Do You Use Underscores Or Dashes For SEO?

Posted on September 5, 2012

Should I use underscores or dashes in my website addresses? This popular SEO question is one that requires a bit of a technical background and some history lessons in the world of search engines.

Just for example's sake, let's say that you own a shoe company. You are building your website from scratch and are now determining how the pages within the site will be constructed and named. You have a page on your site dedicated exclusively to red running shoes. Should you name the page: MyCompanyName.com/red_running_shoes or MyCompanyName.com/red-running-shoes? One version uses the underscore symbol while the other uses a dash. So how does Google and other search engines read this information?

The simple difference between the underscore and hyphen is that the underscore is a connector and the hyphen is a separator. In the red shoe example above, using an underscore mark, Google would index the exact phrase "red_running_shoes" together. Essentially, "red running shoes" is one super keyword in Google's mind. Using the same example, using a dash, Google indexes each word individually, "red," "running," and "shoes."

Going way back in time, Google was this bright young upstart with many technologically savvy individuals. Mostly serving as programmers, they needed to search pages for exact phrases within the code of the site. So they were conducting searches for "_MAXINT" or "TMP_MAX" and other programming specific information. Simply put, they were looking for exact information on a page and worked around that philosophy.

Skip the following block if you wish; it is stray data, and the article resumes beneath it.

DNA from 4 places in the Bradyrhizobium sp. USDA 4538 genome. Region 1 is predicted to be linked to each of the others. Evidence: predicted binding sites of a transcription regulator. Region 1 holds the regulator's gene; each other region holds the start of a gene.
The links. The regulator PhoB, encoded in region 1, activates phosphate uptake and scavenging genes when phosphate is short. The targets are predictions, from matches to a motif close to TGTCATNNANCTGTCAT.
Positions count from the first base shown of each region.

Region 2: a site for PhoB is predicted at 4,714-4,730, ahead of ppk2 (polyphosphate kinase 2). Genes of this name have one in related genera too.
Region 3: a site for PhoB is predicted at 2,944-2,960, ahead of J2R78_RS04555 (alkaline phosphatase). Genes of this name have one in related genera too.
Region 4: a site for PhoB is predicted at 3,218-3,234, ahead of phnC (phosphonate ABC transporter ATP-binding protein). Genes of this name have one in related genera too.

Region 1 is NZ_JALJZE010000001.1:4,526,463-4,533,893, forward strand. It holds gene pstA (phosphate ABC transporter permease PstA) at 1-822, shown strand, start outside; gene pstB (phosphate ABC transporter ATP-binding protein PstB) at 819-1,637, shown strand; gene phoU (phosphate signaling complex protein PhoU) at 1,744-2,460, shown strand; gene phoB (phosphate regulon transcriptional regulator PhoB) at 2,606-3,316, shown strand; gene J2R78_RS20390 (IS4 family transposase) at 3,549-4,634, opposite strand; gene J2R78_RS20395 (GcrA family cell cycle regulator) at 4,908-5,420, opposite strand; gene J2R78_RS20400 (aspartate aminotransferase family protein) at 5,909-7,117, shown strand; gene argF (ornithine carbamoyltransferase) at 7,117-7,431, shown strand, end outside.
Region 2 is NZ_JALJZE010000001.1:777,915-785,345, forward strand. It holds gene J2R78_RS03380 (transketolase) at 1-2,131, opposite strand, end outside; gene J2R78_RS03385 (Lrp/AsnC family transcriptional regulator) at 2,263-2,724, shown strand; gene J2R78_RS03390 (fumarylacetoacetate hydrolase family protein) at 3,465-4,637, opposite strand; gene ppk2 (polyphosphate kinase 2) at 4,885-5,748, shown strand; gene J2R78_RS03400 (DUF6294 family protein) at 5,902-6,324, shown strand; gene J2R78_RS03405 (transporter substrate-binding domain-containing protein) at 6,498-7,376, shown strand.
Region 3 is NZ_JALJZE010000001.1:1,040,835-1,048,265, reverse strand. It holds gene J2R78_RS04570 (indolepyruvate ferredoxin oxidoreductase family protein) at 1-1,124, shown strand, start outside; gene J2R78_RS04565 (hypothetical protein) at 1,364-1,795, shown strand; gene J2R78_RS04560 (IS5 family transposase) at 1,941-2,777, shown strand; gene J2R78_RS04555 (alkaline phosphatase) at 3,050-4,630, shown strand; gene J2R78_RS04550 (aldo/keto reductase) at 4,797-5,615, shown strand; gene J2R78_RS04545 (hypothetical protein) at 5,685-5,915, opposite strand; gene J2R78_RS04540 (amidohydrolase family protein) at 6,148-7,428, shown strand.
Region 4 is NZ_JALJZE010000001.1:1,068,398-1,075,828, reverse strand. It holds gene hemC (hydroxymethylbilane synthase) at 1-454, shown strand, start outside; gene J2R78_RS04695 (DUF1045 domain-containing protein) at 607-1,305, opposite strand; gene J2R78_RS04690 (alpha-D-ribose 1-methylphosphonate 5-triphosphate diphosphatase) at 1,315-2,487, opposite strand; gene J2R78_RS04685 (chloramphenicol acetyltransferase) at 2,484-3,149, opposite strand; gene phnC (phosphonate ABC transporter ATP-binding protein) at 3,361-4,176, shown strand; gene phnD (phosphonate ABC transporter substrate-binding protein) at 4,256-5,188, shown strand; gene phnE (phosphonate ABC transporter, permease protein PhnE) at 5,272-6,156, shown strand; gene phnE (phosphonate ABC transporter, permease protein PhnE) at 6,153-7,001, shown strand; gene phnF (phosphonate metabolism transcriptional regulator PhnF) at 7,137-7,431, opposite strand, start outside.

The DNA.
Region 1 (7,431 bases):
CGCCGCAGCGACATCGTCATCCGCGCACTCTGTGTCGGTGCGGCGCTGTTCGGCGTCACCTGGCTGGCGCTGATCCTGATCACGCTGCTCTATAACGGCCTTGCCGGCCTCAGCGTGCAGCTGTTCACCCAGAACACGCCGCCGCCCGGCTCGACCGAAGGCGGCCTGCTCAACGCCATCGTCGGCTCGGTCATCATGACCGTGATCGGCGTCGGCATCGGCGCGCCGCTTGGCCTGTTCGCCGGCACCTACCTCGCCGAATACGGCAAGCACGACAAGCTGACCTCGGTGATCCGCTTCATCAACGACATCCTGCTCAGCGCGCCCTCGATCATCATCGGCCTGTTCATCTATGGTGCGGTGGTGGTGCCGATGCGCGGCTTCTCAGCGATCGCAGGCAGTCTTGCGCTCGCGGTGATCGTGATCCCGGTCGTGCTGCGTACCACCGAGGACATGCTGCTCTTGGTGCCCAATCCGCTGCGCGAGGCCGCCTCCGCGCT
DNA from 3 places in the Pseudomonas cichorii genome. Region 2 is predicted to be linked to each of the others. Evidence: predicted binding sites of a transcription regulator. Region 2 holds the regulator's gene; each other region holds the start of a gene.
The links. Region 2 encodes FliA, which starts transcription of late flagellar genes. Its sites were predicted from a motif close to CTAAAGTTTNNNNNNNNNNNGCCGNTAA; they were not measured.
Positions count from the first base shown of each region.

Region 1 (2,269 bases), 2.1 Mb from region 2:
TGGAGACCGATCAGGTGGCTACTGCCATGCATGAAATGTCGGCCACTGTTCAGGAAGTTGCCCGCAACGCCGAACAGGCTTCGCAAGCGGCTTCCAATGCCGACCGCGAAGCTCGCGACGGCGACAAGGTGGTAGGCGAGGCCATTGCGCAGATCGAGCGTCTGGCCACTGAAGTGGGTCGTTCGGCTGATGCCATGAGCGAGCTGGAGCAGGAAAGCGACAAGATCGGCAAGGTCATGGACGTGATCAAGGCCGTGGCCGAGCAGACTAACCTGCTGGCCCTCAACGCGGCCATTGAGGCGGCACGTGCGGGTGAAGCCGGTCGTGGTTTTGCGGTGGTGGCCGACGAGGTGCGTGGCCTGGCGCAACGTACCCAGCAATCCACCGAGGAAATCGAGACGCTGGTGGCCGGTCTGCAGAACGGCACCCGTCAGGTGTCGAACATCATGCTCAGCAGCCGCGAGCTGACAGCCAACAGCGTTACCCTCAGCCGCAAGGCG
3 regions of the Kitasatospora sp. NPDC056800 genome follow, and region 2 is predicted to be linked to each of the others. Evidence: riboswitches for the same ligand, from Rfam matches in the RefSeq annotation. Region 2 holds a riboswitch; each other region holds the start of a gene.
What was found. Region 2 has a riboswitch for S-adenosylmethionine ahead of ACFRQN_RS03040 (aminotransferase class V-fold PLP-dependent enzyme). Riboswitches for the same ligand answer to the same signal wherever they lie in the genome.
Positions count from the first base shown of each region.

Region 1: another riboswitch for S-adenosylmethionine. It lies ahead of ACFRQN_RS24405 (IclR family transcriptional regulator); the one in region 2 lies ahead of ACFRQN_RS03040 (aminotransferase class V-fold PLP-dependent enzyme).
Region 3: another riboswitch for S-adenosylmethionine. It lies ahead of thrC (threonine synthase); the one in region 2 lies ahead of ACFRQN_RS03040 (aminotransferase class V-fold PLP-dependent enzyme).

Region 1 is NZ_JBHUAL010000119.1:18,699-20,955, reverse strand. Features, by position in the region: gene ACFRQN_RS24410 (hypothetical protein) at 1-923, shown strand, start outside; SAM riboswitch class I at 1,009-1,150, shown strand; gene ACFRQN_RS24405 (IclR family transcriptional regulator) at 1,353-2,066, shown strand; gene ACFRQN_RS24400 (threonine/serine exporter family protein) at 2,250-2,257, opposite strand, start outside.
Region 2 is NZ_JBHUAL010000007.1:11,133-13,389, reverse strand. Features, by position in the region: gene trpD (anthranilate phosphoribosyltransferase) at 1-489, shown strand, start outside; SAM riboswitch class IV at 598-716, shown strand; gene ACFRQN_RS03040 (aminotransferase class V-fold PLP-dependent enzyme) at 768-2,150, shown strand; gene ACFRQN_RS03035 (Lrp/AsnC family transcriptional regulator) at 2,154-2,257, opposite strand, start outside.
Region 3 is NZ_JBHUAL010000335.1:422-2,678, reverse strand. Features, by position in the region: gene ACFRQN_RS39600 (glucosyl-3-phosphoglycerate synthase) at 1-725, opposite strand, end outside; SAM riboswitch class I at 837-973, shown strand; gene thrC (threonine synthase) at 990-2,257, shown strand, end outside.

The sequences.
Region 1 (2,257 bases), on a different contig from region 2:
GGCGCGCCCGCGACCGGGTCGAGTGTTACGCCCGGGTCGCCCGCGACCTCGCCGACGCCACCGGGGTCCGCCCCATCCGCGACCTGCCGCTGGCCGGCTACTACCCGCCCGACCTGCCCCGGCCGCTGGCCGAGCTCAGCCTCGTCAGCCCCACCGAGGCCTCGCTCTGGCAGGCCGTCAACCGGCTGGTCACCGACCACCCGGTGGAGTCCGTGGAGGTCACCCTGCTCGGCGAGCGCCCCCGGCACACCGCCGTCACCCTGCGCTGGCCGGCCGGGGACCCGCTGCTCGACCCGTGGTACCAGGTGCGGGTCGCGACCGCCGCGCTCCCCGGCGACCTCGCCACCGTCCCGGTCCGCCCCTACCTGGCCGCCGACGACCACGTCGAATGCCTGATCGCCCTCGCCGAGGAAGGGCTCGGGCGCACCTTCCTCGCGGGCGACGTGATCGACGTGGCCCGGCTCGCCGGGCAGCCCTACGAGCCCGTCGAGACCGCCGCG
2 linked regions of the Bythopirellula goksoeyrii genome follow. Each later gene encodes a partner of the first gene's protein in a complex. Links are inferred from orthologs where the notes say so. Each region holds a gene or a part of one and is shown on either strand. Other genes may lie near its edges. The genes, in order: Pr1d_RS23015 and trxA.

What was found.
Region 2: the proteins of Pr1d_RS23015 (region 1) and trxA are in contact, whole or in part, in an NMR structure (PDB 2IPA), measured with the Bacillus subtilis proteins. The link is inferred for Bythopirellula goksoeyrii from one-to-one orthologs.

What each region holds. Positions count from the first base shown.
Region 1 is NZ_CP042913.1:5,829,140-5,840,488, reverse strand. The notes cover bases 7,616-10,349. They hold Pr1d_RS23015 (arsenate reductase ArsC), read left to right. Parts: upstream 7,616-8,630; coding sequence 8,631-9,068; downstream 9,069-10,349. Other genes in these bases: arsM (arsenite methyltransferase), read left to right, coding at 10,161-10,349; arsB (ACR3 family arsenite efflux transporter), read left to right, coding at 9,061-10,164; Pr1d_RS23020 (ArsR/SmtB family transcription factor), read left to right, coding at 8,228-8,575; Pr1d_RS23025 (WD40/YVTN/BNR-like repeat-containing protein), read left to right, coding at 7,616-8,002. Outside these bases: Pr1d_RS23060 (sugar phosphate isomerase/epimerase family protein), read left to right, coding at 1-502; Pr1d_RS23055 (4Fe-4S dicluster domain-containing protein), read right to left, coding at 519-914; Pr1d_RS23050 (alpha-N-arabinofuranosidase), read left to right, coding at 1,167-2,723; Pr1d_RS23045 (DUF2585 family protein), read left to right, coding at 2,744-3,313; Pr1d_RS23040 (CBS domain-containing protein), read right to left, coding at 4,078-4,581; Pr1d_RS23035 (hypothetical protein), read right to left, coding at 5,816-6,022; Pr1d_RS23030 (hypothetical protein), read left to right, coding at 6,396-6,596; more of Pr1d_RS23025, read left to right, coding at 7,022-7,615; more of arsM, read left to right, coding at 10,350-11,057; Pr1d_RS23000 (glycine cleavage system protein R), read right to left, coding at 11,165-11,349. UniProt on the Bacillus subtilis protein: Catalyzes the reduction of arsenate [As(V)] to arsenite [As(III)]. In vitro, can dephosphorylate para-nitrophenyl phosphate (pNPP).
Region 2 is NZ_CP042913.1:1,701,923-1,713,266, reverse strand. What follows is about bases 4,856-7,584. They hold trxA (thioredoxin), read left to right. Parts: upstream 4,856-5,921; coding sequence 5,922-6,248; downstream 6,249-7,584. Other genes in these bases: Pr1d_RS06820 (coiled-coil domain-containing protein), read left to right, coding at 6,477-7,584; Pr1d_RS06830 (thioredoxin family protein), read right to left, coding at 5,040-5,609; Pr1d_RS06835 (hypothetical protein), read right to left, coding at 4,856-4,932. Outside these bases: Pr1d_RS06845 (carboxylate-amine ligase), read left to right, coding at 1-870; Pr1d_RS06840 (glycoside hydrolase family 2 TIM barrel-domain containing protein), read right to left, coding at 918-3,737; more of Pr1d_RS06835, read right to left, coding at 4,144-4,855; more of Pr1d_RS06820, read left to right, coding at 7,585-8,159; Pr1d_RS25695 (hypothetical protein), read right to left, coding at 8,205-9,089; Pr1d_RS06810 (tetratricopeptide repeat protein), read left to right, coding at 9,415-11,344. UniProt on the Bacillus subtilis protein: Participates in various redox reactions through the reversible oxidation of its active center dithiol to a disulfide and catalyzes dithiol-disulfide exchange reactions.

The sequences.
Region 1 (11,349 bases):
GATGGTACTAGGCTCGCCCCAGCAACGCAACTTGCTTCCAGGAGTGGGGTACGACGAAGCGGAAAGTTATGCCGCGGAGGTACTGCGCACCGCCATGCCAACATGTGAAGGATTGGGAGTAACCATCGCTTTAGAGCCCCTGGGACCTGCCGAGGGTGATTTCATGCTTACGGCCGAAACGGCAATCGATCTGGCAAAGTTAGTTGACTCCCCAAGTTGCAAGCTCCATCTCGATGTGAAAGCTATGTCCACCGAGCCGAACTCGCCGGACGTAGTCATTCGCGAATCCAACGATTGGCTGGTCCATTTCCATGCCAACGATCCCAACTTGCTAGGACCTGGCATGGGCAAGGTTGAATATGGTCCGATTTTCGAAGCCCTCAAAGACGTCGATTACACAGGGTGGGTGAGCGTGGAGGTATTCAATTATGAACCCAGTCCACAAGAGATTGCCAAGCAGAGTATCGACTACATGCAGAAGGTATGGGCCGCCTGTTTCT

For search engines, you want to rank for multiple keywords. In the "red running shoes" example, using dashes, Google indexes each of the words individually and then puts them back together for search queries. Instead of ranking only for the exact phrase "red running shoes," Google will display your site for the search terms "running shoes" and "red shoes" in addition to the exact phrase "red running shoes." So not only does it display your website for the exact phrase, as is the case when using underscores, but it displays your site for combinations of your keywords, expanding your potential market and viewership.

So now that you know that dashes are preferrable to underscore marks, do you need to completely restructure your site? Not necessarily. Google has announced that the importance of underscores versus hyphens is a lower order metric in determining page rank. Wikipedia receives an estimated 2.7 billion page views every month from the U.S. alone using an underscore based naming convention, proving that you can rank well without the use of hyphens. Developing solid content, link building, and other search engine optimization programs are far more crucial than the hyphen versus underscore debate.

« Return to all Blogs